Other old traditions have survived to this day; lanterns carved out of pumpkins and turnips were used to provide light on a night when huge bonfires were lit, and all households let their fires go out so they could be rekindled from this new fire; this was believed to be good luck for all households. The name "Jack-O-Lantern" means "Jack of the Lantern, " and comes from an old Irish tale. Jack was a man who could enter neither heaven nor hell and was condemned to wander through the night with only a candle in a turnip for light. Or so goes the legend...
But such folk names were commonly given to nature spirits, like the "Jack in the Green, " or to plants believed to possess magical properties, like "John O' Dreams, " or "Jack in the Pulpit." Irish fairy lore is full of such references. Since candles placed in hollowed-out pumpkins or turnips (commonly grown for food and abundant at this time of year) would produce flickering flames, especially on cold nights in October, this phenomenon may have led to the association of spirits with the lanterns; and this in turn may have led to the tradition of carving scary faces on them. It is an old legend that candle flames which flicker on Samhain night are being touched by the spirits of dead ancestors, or "ghosts."
Okay, What about the Candy?
"Trick or treat" as it is practiced in the U. S. is a complex custom believed to derive from several Samhain traditions, as well as being unique to this country. Since Irish immigrants were predominantly Catholic, they were more likely to observe All Soul's Day. But Ireland's folk traditions die hard, and the old ways of Samhain were remembered. The old tradition of going door to door asking for donations of money or food for the New Year's feast, was carried over to the U. S. from the British Isles. Hogmanay was celebrated January 1st in rural Scotland, and there are records of a "trick or treat" type of custom; curses would be invoked on those who did not give generously; while those who did give from their hearts were blessed and praised. Hence, the notion of "trick or treat" was born (although this greeting was not commonly used until the 1930's in the U. S.) . The wearing of costumes is an ancient practice; villagers would dress as ghosts, to escort the spirits of the dead to the outskirts of the town, at the end of the night's celebration.
By the 1920's, "trick or treat" became a way of letting off steam for those urban poor living in crowded conditions. Innocent acts of vandalism (soaping windows, etc.) gave way to violent, cruel acts. Organizations like the Boy Scouts tried to organize ways for this holiday to become safe and fun; they started the practice of encouraging "good" children to visit shops and homes asking for treats, so as to prevent criminal acts. These "beggar's nights" became very popular and have evolved to what we know as Hallowe'en today.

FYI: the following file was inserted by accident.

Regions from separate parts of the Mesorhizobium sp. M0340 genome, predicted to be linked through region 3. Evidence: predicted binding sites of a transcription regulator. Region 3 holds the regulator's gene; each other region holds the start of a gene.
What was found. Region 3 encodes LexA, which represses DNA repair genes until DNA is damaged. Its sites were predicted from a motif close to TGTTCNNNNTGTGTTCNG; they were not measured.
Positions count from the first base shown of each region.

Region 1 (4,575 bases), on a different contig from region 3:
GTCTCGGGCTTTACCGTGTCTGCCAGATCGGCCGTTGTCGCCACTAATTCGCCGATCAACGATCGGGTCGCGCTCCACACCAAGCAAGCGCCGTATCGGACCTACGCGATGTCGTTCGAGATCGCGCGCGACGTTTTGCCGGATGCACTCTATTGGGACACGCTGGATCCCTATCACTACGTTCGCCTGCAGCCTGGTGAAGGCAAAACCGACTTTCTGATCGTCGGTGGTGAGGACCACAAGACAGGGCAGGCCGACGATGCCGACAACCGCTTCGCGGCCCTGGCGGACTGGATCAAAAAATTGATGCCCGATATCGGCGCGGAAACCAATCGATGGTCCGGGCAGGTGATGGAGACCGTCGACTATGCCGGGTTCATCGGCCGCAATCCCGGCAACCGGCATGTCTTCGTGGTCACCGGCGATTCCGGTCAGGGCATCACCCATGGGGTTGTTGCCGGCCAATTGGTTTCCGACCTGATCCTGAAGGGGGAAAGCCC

What Do Modern Witches Do at Hallowe'en?
It is an important holiday for us. Witches are diverse, and practice a variety of traditions. Many of us use this time to practice forms of divination (such as tarot or runes) . Many Witches also perform rituals to honor the dead; and may invite their deceased loved ones to visit for a time, if they choose. This is not a "seance" in the usual sense of the word; Witches extend an invitation, rather than summoning the dead, and we believe the world of the dead is very close to this one. So on Samhain, and again on Beltane (May 1st) , when the veil between the worlds is thin, we attempt to travel between those worlds. This is done through meditation, visualization, and astral projection. Because Witches acknowledge human existence as part of a cycle of life, death and rebirth, Samhain is a time to reflect on our mortality, and to confront our fears of dying.
Some Witches look on Samhain as a time to prepare for the long, dark months of winter, a time of introspection and drawing inward. They may bid goodbye to the summer with one last celebratory rite. They may have harvest feasts, with vegetables and fruits they have grown, or home-brewed cider or mead. They may give thanks for what they have, projecting for abundance through the winter. Still others may celebrate with costume parties, enjoying treats and good times with friends. There are as many ways of observing Samhain as there are Witches in the world!
Bio:: Born 10/23/63, Peg is a freelance writer and artists' model, and a Witch of Celtic/Sicilian heritage. She has taught classes in film, literature, writing, herbalism, and calligraphy, and is also a singer, actress, astrologer and perfumer (gotta love that Libra/Scorpio cusp) . As a performer, she has made music with a number of Pagan artists, including MotherTongue (tm) , Urban Myth, and bard Olvardil Prydwyn. She reviews films for the Boston Phoenix, and is Associate Editor of Obsidian Magazine. She loves single malt scotch, apple orchards, Xena, Jethro Tull, and her three grey kitties, Ziggy, Zeus and Trivia.
Witches' Voice Duties: As Media Coordinator, Peg helps with public relations and outreach involving various media, both Pagan and mainstream.
Email: [Witchvox Staff Page Link]
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Location: Jamaica Plain, Massachusetts